May 1st was an important day in the young musical career of Sebastian Ortiz, as it marked the release of his single, “Every Day She Comes Back.” It’s brand-new music from an up-and-coming artist, whose breathing new life into indie rock with his classic folk-inspired take on the genre. Ortiz brings an experimental approach to a genre that traditionally hasn’t necessarily allowed for much experimentation. But he relishes the challenge of that experimentation and the high of starting with nothing and winding up with something unique and rewarding, unlike anything he had originally envisioned. Ortiz is currently finalizing his debut EP, which you will hear in the coming months.

Ortiz is a first-generation American, a son of Colombian-born parents, a cultural background that has had a tremendous influence in shaping him as a person and a songwriter. He grew up listening to salsa, reggaeton, and classical music, and that, combined with the American and British indie and folk, has really helped shape who he is as an artist. Ortiz is a graduate of Boston University and has now settled in New Jersey, where he is confidently and gradually starting to build an audience. It’s the process which he loves, which is why he has decided to fully commit himself to music and make it both his life and his career.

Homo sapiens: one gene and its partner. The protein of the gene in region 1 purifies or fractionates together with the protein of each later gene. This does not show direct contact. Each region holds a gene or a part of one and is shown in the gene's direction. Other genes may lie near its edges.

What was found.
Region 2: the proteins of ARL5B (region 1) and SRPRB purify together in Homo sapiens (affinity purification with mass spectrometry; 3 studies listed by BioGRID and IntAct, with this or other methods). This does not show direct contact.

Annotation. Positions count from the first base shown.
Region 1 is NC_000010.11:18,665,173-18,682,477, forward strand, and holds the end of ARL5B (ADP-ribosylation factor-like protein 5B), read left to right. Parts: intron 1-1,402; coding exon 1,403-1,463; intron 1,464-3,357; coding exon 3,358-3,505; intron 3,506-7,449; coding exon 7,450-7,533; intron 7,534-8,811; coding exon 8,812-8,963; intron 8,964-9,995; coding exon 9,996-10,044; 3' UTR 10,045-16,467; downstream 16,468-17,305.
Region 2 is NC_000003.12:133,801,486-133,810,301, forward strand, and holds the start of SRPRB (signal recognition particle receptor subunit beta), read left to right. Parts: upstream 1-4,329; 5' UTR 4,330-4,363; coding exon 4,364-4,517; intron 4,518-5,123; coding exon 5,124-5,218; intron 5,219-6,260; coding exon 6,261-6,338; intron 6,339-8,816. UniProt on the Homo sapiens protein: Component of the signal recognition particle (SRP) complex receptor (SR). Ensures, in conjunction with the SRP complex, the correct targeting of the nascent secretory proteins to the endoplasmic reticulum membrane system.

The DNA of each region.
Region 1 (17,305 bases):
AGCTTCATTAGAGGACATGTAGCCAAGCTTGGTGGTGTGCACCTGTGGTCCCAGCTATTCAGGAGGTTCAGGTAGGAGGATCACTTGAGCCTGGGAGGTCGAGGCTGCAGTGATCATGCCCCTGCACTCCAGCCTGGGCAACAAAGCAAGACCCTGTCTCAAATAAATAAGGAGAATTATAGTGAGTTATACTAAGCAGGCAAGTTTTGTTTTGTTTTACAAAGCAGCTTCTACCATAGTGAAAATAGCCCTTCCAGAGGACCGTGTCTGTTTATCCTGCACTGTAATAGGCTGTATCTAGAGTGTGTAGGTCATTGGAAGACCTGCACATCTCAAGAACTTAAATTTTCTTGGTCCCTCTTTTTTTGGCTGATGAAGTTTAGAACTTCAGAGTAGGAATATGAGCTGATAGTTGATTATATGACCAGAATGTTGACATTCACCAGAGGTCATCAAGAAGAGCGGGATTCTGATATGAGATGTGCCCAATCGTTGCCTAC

As you may expect, considering its rich musical history, New Jersey has some outstanding record stores. Today, Ortiz joins us to share with us his five favourite record stores in and around his hometown that have helped shape him as a songwriter and also as an individual.

1. Rhythm Central (Google Maps)
Address: 511 Central Ave, Jersey City, NJ 07307
Phone: (201) 705-4570

Record stores are dying. The few that remain each have their own distinct character. I visited Rhythm Central on a rainy Saturday afternoon for this photo-op. Rhythm Central is located in the Heights of Jersey City, a diverse community. Storefronts with Arabic and Spanish populate the main street. I walked into Rhythm Central to an older Hispanic guy playing the conga in the back. He was tapping lightly to some Latin music he was listening to in his office while the two other patrons in the store checked around for records.